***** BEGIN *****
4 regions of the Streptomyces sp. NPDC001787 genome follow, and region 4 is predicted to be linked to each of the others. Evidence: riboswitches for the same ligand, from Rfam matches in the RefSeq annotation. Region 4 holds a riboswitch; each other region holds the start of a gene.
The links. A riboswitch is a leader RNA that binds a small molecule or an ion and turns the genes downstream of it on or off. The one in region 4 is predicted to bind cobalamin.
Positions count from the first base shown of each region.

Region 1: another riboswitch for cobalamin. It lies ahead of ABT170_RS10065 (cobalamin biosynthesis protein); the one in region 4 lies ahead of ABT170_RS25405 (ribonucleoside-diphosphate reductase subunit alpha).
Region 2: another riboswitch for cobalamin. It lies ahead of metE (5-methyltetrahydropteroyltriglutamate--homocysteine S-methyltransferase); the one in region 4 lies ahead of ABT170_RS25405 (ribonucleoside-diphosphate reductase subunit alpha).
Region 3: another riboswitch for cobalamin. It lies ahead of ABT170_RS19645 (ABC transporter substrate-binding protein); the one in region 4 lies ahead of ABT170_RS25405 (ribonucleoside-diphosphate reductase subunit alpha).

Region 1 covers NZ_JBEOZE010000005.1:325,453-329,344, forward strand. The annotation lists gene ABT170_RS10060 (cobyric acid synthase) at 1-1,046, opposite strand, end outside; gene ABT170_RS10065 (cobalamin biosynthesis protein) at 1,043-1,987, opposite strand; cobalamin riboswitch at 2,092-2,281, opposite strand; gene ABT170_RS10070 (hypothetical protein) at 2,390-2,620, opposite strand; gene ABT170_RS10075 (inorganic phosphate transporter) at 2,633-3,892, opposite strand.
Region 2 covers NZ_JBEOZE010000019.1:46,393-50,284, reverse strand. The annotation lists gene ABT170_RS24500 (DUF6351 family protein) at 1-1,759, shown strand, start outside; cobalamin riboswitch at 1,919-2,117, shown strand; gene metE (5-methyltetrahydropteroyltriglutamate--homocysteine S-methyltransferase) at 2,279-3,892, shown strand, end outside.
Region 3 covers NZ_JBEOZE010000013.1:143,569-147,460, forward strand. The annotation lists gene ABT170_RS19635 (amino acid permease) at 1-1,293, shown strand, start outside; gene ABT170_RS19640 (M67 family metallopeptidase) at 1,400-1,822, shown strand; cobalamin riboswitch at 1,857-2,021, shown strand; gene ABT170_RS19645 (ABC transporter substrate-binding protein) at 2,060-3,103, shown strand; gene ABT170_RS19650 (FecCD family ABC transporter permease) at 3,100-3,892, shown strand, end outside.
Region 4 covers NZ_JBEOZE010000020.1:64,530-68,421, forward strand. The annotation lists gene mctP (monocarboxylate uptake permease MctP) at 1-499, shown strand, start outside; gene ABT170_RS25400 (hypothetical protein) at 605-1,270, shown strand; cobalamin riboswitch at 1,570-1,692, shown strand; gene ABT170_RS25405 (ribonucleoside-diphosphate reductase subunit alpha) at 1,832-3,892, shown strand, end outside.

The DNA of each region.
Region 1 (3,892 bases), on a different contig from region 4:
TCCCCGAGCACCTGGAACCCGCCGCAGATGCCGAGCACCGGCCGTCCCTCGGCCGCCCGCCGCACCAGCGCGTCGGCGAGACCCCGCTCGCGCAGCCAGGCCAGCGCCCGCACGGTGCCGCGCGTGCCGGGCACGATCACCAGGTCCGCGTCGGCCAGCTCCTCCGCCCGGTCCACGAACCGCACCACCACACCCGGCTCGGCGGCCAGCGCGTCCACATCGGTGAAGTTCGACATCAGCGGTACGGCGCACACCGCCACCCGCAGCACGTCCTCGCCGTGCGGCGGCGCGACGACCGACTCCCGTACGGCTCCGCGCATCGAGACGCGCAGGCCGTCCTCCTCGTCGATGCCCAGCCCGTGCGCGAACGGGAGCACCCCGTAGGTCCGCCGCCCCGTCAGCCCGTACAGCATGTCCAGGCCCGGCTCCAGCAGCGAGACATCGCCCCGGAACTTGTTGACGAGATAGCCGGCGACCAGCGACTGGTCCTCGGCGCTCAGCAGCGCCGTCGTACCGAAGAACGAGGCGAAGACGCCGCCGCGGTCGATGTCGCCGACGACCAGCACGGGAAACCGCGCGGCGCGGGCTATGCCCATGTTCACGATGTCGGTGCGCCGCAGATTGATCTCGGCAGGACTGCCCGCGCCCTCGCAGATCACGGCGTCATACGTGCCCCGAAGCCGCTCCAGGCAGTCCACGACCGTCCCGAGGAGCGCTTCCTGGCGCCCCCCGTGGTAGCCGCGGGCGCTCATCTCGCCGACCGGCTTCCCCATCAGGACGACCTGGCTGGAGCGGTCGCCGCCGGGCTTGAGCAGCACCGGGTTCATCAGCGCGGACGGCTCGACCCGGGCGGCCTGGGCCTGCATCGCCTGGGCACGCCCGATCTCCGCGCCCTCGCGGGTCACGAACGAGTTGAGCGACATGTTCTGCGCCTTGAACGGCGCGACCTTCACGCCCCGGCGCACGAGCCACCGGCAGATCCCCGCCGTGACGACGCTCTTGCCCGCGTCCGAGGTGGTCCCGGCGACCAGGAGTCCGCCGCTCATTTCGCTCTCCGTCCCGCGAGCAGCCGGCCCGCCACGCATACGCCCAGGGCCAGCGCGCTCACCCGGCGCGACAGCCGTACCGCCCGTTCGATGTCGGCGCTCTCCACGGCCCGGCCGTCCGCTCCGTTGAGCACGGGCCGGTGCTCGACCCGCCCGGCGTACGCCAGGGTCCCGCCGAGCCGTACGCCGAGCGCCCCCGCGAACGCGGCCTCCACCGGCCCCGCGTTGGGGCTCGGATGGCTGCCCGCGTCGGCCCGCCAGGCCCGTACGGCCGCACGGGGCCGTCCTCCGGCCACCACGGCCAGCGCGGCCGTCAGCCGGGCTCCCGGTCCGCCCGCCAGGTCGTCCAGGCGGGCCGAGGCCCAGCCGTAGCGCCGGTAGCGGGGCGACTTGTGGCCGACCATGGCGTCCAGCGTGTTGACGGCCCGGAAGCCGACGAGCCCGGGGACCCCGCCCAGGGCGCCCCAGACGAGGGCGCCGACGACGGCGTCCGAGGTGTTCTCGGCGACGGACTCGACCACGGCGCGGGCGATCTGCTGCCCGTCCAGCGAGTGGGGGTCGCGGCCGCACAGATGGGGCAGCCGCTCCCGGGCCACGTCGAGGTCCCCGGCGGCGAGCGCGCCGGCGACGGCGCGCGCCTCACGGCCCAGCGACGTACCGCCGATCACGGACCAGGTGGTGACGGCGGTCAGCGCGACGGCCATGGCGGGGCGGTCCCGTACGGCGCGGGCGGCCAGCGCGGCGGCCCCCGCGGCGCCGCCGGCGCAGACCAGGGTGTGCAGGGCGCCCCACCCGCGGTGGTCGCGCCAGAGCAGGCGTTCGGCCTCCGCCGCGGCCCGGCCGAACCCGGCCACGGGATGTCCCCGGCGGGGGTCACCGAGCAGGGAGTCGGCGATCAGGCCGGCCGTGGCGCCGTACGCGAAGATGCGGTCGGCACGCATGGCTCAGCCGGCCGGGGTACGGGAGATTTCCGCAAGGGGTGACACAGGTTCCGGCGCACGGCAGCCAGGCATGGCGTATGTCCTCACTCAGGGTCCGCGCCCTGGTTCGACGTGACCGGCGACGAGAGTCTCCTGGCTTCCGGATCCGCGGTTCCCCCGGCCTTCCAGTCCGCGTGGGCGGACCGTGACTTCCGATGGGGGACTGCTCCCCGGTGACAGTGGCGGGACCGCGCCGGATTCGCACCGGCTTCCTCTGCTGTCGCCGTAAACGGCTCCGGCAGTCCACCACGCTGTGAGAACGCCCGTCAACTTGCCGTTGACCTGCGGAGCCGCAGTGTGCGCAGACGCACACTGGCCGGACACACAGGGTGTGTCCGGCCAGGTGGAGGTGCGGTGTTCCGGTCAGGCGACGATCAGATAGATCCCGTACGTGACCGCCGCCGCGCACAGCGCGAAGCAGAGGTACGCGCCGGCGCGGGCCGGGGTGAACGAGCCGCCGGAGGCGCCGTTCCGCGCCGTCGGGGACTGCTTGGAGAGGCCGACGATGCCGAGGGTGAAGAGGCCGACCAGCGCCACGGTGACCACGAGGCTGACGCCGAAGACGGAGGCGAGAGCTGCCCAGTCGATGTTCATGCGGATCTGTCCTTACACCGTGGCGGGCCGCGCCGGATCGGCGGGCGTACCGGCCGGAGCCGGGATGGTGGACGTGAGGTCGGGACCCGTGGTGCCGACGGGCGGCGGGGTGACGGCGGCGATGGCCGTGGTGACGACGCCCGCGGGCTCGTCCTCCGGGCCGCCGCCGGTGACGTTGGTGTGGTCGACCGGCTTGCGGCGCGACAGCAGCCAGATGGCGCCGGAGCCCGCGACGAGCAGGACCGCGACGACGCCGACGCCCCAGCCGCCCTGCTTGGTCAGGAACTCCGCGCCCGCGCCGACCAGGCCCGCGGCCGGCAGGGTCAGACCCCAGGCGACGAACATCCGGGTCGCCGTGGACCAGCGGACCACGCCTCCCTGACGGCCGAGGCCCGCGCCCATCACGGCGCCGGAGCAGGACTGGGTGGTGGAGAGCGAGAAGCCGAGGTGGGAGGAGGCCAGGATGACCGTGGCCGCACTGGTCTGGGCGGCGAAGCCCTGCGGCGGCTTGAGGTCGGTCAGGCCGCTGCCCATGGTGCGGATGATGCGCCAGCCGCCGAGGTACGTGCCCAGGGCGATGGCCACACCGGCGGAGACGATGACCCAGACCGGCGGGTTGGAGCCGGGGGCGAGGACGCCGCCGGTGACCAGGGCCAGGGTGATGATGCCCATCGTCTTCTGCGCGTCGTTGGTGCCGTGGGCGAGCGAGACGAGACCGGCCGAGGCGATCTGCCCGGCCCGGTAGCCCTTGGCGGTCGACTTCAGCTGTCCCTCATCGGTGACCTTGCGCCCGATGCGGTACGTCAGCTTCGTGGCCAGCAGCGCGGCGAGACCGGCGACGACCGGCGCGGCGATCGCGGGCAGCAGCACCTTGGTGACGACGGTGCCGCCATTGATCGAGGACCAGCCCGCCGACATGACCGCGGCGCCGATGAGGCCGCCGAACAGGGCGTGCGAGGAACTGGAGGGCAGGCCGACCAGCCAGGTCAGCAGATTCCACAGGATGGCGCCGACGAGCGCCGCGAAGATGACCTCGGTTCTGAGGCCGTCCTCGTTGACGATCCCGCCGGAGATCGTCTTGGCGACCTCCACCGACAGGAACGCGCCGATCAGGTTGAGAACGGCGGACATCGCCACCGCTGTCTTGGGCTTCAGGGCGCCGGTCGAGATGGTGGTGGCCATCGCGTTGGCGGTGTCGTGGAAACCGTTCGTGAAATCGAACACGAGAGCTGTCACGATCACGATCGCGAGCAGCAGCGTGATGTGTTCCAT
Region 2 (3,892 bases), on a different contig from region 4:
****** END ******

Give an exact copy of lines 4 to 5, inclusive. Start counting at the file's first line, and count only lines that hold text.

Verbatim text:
Region 1: another riboswitch for cobalamin. It lies ahead of ABT170_RS10065 (cobalamin biosynthesis protein); the one in region 4 lies ahead of ABT170_RS25405 (ribonucleoside-diphosphate reductase subunit alpha).
Region 2: another riboswitch for cobalamin. It lies ahead of metE (5-methyltetrahydropteroyltriglutamate--homocysteine S-methyltransferase); the one in region 4 lies ahead of ABT170_RS25405 (ribonucleoside-diphosphate reductase subunit alpha).